Sunday, January 23, 2011

LA Art Show Mash Up

The LA Art Show ended today at 5pm. It was a full five days of visiting galleries and artists from all over the world. The best part was viewing work I wouldn't necessarily would have seen otherwise.

Meeting Tao Dong Dong was a personal highlight for me. He lives in Beijing, so I thought it was treat

Some performance art took place. This artist rolled around in a potato sack.

Believe it or not this is not a live person. She is literally a piece of art.

Me chatting it up with Magnolo Bulgarin, Gallery Director at Pyo Gallery in dowtown LA.

My mother and sister came to the art show. That was the best time of all!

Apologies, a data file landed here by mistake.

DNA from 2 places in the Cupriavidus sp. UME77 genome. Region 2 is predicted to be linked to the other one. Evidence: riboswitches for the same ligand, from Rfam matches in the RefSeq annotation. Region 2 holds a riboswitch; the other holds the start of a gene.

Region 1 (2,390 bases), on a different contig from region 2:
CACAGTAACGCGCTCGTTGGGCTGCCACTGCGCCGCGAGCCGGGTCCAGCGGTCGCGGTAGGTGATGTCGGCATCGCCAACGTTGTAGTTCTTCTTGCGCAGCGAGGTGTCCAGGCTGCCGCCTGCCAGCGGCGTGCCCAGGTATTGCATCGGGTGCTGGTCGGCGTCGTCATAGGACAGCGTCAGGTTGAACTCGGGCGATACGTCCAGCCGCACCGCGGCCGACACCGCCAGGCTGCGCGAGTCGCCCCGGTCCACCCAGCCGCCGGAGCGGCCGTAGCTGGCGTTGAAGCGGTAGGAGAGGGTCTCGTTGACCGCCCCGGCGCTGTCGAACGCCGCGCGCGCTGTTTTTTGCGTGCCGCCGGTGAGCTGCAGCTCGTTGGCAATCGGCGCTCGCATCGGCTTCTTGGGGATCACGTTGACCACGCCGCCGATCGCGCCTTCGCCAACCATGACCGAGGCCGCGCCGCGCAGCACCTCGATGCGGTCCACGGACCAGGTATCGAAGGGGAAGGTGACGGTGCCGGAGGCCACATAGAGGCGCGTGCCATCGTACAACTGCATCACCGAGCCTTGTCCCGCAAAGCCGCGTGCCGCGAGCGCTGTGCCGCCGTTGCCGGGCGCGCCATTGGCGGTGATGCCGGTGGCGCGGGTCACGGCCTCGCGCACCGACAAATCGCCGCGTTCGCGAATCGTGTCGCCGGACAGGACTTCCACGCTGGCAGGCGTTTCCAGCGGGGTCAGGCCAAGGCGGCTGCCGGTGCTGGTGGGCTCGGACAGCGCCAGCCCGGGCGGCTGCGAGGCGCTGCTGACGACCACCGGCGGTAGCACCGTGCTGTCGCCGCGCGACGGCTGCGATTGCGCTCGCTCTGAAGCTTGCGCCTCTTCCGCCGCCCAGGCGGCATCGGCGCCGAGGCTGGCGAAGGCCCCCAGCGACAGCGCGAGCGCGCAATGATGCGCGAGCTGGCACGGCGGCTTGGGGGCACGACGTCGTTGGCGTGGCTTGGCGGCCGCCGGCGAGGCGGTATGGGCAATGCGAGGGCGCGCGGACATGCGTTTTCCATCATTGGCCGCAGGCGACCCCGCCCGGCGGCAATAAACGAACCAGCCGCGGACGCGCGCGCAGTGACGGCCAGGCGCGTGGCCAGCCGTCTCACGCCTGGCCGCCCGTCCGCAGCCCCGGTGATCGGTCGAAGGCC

First Nation Art

Native American, AKA First Nation, art has been around, well, before the United States became the second nation. Native Americans have been the subject for many artists (check out the Andy Warhal piece above). Their lives continue to inspire, and serve as a constant reminder of injustices committed against indigenous people.

There were many pieces at the show. Not surprisingly, galleries from the Southwest featured the lion's share of Native American Art. Yes, there were traditional renderings of American Indian life (above); however, there were newer, more abstract pieces, like the ones by Native American artist Tony Abeyta (below).

Saturday, January 22, 2011

What the Hell Is That? Thinking in Abstract.

There was a time when I thought that abstracts were bunk. I needed to see defined images with obvious content. Then I began to appreciate color for color's sake. What is on the canvas, is open for interpretation.